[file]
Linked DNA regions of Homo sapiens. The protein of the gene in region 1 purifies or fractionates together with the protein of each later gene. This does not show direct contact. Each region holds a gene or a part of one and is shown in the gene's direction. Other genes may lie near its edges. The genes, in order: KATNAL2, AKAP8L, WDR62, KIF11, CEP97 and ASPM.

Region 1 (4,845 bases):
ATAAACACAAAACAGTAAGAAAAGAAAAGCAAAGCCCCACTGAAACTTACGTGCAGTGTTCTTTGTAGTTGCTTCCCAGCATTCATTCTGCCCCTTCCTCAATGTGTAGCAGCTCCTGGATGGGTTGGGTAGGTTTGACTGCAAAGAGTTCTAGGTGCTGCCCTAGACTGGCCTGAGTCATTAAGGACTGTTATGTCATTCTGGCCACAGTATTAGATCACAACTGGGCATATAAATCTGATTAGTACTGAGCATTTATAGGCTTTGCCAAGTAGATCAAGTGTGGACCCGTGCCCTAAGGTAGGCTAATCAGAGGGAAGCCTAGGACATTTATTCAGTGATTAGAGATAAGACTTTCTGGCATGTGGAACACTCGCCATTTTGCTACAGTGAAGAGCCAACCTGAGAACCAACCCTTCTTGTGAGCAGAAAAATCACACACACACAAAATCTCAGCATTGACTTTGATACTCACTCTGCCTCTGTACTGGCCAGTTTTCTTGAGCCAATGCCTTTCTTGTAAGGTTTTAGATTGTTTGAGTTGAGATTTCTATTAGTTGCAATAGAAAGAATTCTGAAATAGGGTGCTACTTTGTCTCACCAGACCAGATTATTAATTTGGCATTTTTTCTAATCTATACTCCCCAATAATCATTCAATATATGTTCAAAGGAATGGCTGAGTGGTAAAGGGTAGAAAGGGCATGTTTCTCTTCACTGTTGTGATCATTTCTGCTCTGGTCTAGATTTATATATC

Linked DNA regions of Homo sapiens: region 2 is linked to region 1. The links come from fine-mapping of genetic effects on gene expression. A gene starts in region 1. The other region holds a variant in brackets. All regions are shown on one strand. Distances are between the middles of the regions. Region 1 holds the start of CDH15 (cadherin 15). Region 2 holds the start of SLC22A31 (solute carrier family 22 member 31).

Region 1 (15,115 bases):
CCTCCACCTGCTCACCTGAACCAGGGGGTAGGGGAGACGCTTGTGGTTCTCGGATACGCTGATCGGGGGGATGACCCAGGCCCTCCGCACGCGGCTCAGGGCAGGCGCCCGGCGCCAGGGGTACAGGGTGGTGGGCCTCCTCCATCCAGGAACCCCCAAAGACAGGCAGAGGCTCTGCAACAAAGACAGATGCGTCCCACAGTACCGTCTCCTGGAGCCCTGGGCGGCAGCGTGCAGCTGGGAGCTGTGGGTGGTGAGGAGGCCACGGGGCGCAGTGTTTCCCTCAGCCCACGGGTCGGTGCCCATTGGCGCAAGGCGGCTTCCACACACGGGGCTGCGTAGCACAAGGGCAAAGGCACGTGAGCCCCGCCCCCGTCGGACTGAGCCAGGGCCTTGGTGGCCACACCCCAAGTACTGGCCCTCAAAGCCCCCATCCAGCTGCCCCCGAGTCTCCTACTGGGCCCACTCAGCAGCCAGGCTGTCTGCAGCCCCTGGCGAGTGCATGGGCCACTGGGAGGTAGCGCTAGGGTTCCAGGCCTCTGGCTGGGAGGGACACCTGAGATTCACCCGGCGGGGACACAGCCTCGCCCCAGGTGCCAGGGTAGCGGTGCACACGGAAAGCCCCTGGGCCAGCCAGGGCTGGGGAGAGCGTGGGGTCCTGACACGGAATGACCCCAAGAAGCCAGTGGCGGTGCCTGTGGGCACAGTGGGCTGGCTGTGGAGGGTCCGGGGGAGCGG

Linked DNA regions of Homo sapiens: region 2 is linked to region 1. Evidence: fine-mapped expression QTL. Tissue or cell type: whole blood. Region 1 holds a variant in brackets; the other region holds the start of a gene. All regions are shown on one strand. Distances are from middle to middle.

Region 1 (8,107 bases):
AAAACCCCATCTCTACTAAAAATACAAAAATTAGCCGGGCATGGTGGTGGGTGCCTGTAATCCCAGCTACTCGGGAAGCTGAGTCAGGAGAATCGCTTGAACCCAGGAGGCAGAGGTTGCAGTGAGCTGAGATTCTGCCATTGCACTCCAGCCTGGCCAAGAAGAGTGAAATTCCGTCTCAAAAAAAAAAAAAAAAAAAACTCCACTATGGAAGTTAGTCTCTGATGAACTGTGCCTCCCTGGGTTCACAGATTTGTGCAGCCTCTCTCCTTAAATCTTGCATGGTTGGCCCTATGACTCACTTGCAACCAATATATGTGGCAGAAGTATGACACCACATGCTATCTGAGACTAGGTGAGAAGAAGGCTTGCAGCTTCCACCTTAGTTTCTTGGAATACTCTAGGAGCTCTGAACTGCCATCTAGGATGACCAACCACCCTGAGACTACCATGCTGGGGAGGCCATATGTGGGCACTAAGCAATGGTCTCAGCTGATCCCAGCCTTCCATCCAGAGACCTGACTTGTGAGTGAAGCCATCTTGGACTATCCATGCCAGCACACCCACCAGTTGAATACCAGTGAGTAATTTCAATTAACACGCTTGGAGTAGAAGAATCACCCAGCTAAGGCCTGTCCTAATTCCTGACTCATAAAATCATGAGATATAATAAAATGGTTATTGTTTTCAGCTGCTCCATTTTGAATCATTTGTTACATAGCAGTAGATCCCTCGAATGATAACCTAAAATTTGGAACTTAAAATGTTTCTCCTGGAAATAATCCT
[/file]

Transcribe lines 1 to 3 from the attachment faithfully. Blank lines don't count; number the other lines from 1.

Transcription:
Linked DNA regions of Homo sapiens. The protein of the gene in region 1 purifies or fractionates together with the protein of each later gene. This does not show direct contact. Each region holds a gene or a part of one and is shown in the gene's direction. Other genes may lie near its edges. The genes, in order: KATNAL2, AKAP8L, WDR62, KIF11, CEP97 and ASPM.

Region 1 (4,845 bases):
ATAAACACAAAACAGTAAGAAAAGAAAAGCAAAGCCCCACTGAAACTTACGTGCAGTGTTCTTTGTAGTTGCTTCCCAGCATTCATTCTGCCCCTTCCTCAATGTGTAGCAGCTCCTGGATGGGTTGGGTAGGTTTGACTGCAAAGAGTTCTAGGTGCTGCCCTAGACTGGCCTGAGTCATTAAGGACTGTTATGTCATTCTGGCCACAGTATTAGATCACAACTGGGCATATAAATCTGATTAGTACTGAGCATTTATAGGCTTTGCCAAGTAGATCAAGTGTGGACCCGTGCCCTAAGGTAGGCTAATCAGAGGGAAGCCTAGGACATTTATTCAGTGATTAGAGATAAGACTTTCTGGCATGTGGAACACTCGCCATTTTGCTACAGTGAAGAGCCAACCTGAGAACCAACCCTTCTTGTGAGCAGAAAAATCACACACACACAAAATCTCAGCATTGACTTTGATACTCACTCTGCCTCTGTACTGGCCAGTTTTCTTGAGCCAATGCCTTTCTTGTAAGGTTTTAGATTGTTTGAGTTGAGATTTCTATTAGTTGCAATAGAAAGAATTCTGAAATAGGGTGCTACTTTGTCTCACCAGACCAGATTATTAATTTGGCATTTTTTCTAATCTATACTCCCCAATAATCATTCAATATATGTTCAAAGGAATGGCTGAGTGGTAAAGGGTAGAAAGGGCATGTTTCTCTTCACTGTTGTGATCATTTCTGCTCTGGTCTAGATTTATATATC